S&P GLOBAL ratings agency yesterday warned about South Africa’s rising debt burden and substantial interest payments as risks to the country’s fiscal outlook.
In a presentation during a live webinar, S&P lead analyst Ravi Bhatia said the slow progress on the roll-out of Covid-19 vaccines and structural reforms would continue to hamper progress.
South Africa has inoculated less than 2 percent of the population against Covid-19 while new infections are on the rise in a number of provinces.
Bhatia said this would continue to constrain medium-term economic growth and limit the government’s ability to contain the debt-to-gross domestic product (GDP) ratio, in spite of South Africa’s near-term economic performance and current account experiencing a cyclical uplift.
South Africa’s gross loan debt is forecast to increase from R3.95 trillion in the current fiscal year to R5.2 trillion in 2023/24, stabilising at 88.9 percent of GDP in 2025/26.
Debt service costs are also expected to continue rising due to higher budget deficit, inflation and exchange rates, rising to R269.7 billion in 2021/22 and R916bn in the medium-term.
“South Africa’s public finances remain structurally weak, with high fiscal deficit, and a large debt burden, and sizeable contingent liabilities,” Bhatia said.
“Nevertheless, near-term fiscal deficits are declining slightly faster than previously forecast, owing to recent higher-than-expected revenue.”
S&P affirmed South Africa’s sovereign credit rating of BB negative, three notches below the investment grade, and kept a stable outlook.
Bhatia said the outlook on both the local and foreign currency ratings was stable since South Africa’s credit strengths should help counterbalance relatively low economic growth and fiscal pressure.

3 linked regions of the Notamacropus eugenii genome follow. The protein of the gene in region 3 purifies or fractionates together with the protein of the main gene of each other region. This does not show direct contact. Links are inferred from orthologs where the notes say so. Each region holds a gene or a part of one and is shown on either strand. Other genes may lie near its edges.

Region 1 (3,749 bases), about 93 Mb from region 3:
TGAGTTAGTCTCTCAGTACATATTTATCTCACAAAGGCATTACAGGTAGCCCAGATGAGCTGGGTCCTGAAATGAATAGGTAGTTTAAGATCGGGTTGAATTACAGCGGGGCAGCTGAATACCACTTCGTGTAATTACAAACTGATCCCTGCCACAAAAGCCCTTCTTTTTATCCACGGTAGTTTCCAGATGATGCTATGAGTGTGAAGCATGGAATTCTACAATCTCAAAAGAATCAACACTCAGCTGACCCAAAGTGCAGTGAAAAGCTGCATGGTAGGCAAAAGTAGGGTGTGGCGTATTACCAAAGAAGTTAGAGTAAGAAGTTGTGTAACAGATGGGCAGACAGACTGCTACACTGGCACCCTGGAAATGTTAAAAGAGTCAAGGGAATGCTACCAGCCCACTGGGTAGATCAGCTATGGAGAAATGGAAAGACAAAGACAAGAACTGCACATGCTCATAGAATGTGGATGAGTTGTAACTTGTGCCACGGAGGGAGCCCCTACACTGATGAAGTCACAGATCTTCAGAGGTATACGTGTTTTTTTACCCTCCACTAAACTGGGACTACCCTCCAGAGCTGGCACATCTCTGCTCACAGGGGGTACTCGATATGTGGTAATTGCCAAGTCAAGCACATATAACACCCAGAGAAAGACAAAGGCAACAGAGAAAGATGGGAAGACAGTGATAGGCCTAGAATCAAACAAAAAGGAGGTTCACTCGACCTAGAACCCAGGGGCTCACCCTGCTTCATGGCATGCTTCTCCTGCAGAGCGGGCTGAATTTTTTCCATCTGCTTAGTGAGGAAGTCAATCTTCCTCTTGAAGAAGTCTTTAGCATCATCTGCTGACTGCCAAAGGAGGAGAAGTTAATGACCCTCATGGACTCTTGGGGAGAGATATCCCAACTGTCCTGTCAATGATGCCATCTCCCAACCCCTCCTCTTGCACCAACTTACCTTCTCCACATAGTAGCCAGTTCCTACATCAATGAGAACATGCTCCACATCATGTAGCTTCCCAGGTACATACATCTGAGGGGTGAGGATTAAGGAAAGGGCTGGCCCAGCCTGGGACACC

She said S&P could lower the ratings if South Africa’s economy fails to recover during the forecast period and fiscal financing or external pressures mount.
“This could, for example, arise from further financing risks emanating from contingent liabilities, including Eskom or tightening financing conditions increasing the government’s interest burden as a proportion of revenue,” Bhatia said.
Investec economist Lara Hodes said electricity supply constraints remained a downside risk to growth as there was no end in sight for frequent power cuts.
“Unreliable electricity supply remains one of the biggest downside risks to economic growth domestically,” Hodes said.
“It continues to hinder businesses, and especially smaller players already struggling to stay afloat after the devastating financial effects of the pandemic.
“Eskom’s debt remains elevated at R410bn and it continues to be a huge strain on the country’s fiscus and remains a key concern for credit rating agencies.”
But replying to his Budget vote speech in Parliament, President Cyril Ramaphosa said that the focus of his administration on economic reform was steadily but surely paying off.
Ramaphosa cited the booming rand, commodity prices, rising takehome salaries, low interest rates, growing exports and the first trade surplus in 18 years as examples of a rebound.
“We need to acknowledge that a number of important sectors, such as tourism, are still not fully operational and will take time to recover. At the same time, they are a cause for optimism.
“We are keenly aware that the pace of structural reform needs to speed up,” he said.